Though the deceptively complex pop of Quit the Curse marks the debut of Anna Burch, it’s anything but the green first steps of a fledgling new artist. The Detroit singer/songwriter has been visible for the better part of her years-long career singing in Frontier Ruckus, or more recently co-fronting Failed Flowers, but somewhere along the way a vibrant collection of solo material slowly began taking form.
Growing up in Michigan, Burch’s fixation with music transitioned from a childhood of Disney and Carole King sing-alongs to more typically angsty teenage years spent covering Bright Eyes and Fiona Apple at open mic nights. By 18 she was deep into the lifestyle of the touring musician, juggling all the regular trials and changes of young life while on a schedule that would have her gone for months on end.
After a few whirlwind years of this, exhausted and feeling a little lost, she stepped away from music completely to attend grad school in Chicago. This respite lasted until 2014 when she moved to Detroit and found herself starting work in earnest on solo songs she’d been making casual demos of for a year or so. Friends had been encouraging her to dive into solo music, and one particularly enthusiastic friend, Chicago musician Paul Cherry, went so far as to assemble a band around scrappy phone demos to push for a fully realized album.
“Writing songs that I actually liked for the first time gave me a feeling of accomplishment," Burch said, "Like, I can do this too! But working with other musicians and hearing the songs go from sad singer/songwriter tunes to arranged pop songs gave me this giddy confidence that I'd never felt before.”
The process was drawn out and various drafts and recordings came and went as the months passed. By now Burch was playing low key shows and d.i.y. tours solo and had released some early versions of a few songs on a split with fellow Detroit musician Stef Chura. Even at a slow, meticulous pace, with every step the album took closer to completion, it felt more serious and more real. After a more than a year of piecemeal recording sessions, Burch was introduced to engineer Collin Dupuis (Lana Del Rey, Angel Olsen) who helped push things energetically home, mixing the already bright songs into a state of brilliant clarity.
The nine songs that comprise Quit the Curse come on sugary and upbeat, but their darker lyrical themes and serpentine song structures are tucked neatly into what seem at first just like uncommonly catchy tunes. Burch’s crystal clear vocal harmonies and gracefully crafted songs feel so warm and friendly that it’s easy to miss the lyrics about destructive relationships, daddy issues and substance abuse that cling like spiderwebs to the hooky melodies. The maddeningly absent lover being sung to in “2 Cool 2 Care”, the crowded exhaustion of “With You Every Day” or even the grim, paranoid tale of scoring drugs in “Asking 4 A Friend” sometimes feel overshadowed by the shimmering sonics that envelop them.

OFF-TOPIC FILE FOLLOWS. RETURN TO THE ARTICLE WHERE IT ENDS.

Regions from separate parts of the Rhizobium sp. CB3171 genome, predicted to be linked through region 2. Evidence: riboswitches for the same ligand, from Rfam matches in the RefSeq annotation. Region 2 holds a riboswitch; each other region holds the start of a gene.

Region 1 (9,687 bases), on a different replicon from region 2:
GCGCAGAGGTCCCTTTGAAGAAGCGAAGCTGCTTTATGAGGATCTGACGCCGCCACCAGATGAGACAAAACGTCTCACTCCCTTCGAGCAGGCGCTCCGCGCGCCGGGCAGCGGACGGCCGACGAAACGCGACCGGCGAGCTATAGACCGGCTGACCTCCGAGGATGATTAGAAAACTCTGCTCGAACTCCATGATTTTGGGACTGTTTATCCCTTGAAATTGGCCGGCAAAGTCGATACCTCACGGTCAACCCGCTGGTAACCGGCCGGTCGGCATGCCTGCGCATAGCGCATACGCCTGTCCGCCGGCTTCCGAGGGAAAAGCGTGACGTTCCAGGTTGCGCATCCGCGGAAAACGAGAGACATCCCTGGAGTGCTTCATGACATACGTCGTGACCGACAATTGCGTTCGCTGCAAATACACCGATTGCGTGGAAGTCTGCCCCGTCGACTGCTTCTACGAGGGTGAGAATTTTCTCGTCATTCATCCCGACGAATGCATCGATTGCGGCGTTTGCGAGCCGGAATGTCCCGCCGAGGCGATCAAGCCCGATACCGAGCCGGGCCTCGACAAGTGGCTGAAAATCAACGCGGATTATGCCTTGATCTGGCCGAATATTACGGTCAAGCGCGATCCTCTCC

“To me this album marks the end of an era of uncertainty. Writing songs about my emotional struggles helped me to work through some negative patterns in my personal life, while giving me the sense of creative agency I'd been searching for.”
Emerging from years spent as a supporting player, Quit the Curse stands as a liberation from feeling like Burch’s own songwriting voice was just out of reach -- an opportunity, finally, for the world at large to hear what’s been on her mind for quite a while.
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This record has been a go to for when stress and anxieties are reaching unbearable limits, for when life is alright, and for when first kisses with somebody new have me soaring, it's like celebrating life with the ones I love in my life out on my grandparents farmhouse, cozy but roomy, comfort and killer tunes washing over me. Definitely one of my favorite records period skifigirl27
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To refer to her as an “old soul” is understating that term. She is like an “every soul”. No matter your age, gender, or sexual preference, these songs hit that melancholy nerve for anyone that wanted someone so badly they felt like they could just die, and the entire world along with them. This is lo-fi music created on a hi-fi level. It evokes nineties bands like Velocity Girl and Belly, yet with a Millennial edge. Can’t wait for more to come from this sad, beautiful flower. mcebbie